Violent crimes are down overall in the District over the first quarter of 2018, according to new Metropolitan Police Department (MPD) statistics.
However, MPD has noted that though homicides have risen slightly in the first three months of the new year, violent crimes reported to the police decreased to 929 from the 1,058 that occurred during the same period a year ago — a 12 percent drop.
However, the number rose for homicides and robberies in which a gun was used.
Homicides increased from 28 a year ago to 32 this year — up nearly 14 percent — while the number of gun robberies in the first quarter rose from 184 in 2017 to 199 this year, an eight percent increase.
As the nation observed the 50th anniversary of Dr. Martin Luther King Jr.’s death on April 4, the late civil rights leader’s son, Martin Luther King III, spoke passionately about crime in the District and around the nation.
He recalled the 39th anniversary of the March on Washington with Rev. Al Sharpton’s National Action Network in 2000.
At the gathering, leaders focused on the issue of police brutality and misconduct and King noted that he, Sharpton and others had gained momentum in having federal legislation pushed through Congress.
“But six to eight months later, the Sept. 11, 2001, terror attacks occurred and what that did was bolster police authority all over the country because everyone was afraid,” King said.
Meanwhile, local news reports noted that a string of violent crimes ended the last day of March and the first quarter of the year in the District.
Those crimes including stabbings — one in the 1900 block of 9th Street NE at about 5:30 p.m. and one at 14th and K streets in Southeast just before 9 p.m. Two shootings also took place on the last day of the quarter — one at Congress and Upsal streets in Southeast at about 6:30 p.m. and the other in the 600 block of Alabama Avenue SE at 9 p.m.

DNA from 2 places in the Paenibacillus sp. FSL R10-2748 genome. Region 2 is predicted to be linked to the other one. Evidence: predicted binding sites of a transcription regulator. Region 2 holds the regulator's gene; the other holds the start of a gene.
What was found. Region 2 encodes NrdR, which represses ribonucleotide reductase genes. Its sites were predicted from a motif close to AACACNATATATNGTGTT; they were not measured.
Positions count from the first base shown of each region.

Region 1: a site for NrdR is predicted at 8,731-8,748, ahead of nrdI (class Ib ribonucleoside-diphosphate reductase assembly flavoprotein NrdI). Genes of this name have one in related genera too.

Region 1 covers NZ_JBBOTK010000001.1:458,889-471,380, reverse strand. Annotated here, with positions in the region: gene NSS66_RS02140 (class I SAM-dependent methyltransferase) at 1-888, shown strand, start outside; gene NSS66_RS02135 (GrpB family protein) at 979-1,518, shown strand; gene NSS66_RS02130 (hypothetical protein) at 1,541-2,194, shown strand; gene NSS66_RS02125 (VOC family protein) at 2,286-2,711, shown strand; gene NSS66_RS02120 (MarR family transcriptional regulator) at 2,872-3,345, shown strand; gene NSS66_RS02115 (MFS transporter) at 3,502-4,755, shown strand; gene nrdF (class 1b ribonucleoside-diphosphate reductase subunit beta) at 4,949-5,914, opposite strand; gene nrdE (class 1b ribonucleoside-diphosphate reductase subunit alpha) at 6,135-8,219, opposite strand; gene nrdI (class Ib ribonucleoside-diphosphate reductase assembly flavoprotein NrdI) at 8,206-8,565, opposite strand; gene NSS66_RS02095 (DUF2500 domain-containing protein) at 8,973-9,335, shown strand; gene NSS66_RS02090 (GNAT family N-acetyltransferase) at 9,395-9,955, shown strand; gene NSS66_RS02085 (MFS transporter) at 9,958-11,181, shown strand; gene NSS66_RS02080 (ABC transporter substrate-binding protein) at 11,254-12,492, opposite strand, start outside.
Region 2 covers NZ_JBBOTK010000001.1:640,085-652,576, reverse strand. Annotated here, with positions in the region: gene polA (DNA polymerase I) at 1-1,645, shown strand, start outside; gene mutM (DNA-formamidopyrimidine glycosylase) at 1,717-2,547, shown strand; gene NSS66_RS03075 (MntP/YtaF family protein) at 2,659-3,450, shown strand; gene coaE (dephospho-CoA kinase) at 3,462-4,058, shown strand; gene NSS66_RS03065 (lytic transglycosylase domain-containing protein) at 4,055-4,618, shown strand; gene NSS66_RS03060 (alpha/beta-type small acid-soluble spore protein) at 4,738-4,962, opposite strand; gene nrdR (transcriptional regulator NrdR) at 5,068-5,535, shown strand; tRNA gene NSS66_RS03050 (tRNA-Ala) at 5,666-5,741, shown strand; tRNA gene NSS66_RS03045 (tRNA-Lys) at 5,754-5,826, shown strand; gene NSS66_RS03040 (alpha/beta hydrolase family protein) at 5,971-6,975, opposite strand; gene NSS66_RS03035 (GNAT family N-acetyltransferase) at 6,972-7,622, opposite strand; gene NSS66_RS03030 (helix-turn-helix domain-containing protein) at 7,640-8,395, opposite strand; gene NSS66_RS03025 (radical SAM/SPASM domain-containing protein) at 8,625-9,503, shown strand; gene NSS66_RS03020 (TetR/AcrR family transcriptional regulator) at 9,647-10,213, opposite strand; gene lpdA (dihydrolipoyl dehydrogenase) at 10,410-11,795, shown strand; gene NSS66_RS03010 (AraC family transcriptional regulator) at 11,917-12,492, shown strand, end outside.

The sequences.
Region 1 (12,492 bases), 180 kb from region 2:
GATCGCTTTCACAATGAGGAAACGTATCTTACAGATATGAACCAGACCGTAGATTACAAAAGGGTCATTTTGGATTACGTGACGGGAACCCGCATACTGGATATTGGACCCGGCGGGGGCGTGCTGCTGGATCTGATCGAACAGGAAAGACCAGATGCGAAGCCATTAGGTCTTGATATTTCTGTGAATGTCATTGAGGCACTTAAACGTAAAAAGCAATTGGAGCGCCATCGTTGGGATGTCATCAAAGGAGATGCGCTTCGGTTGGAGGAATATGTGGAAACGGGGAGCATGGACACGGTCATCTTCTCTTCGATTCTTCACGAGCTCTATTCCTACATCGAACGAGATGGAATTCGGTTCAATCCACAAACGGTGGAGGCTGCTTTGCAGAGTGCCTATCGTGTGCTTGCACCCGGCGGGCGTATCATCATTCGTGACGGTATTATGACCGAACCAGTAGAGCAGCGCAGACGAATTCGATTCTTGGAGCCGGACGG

Mayor Muriel Bowser’s proposed 2019 “Fair Shot” $14.5 billion budget includes a $1.7 million investment in the MPD Cadet Program, allowing the program to expand from 70 participants to 100.
“The cadet program ensures more D.C. residents become MPD officers,” Bowser said.
With an investment of $1.5 million for community-based grants for violence interruption and $575,000 for the Pathways program to support 50 at-risk youth, the proposed budget will expand the reach of the new Safer Stronger Office of Neighborhood Safety and Engagement, the mayor said.
Bowser’s proposal also includes other public safety improvements like a $900,000 commitment to expand the Immigration Justice Legal Services grant program which defends the rights of immigrant residents through informational programs and direct legal aid.
The proposal also includes $11 million to continue funding for third-party ambulance services and $4.6 million to hire 80 additional officers at the Department of Corrections.
Bowser also is calling for $2.4 million for the hiring of 42 new dual-role firefighter/paramedics. The budget proposal includes $22 million in capital investments in fiscal 2019 and $76.4 million through a six-year capital improvements plan for the Fire and Emergency Medical Services Department for emergency vehicles and apparatus; and $4.7 million in capital investments in fiscal 2019 and $36 million through a six-year capital improvement plan for MPD vehicles.
“This budget is about giving more Washingtonians a fair shot,” Bowser said. “From investing in tax credits that make child care more affordable to expanding programs that allow seniors to age in place, the Fair Shot budget will do more to make Washington, D.C., a place where people of all backgrounds and in all stages of life are able to live and thrive.”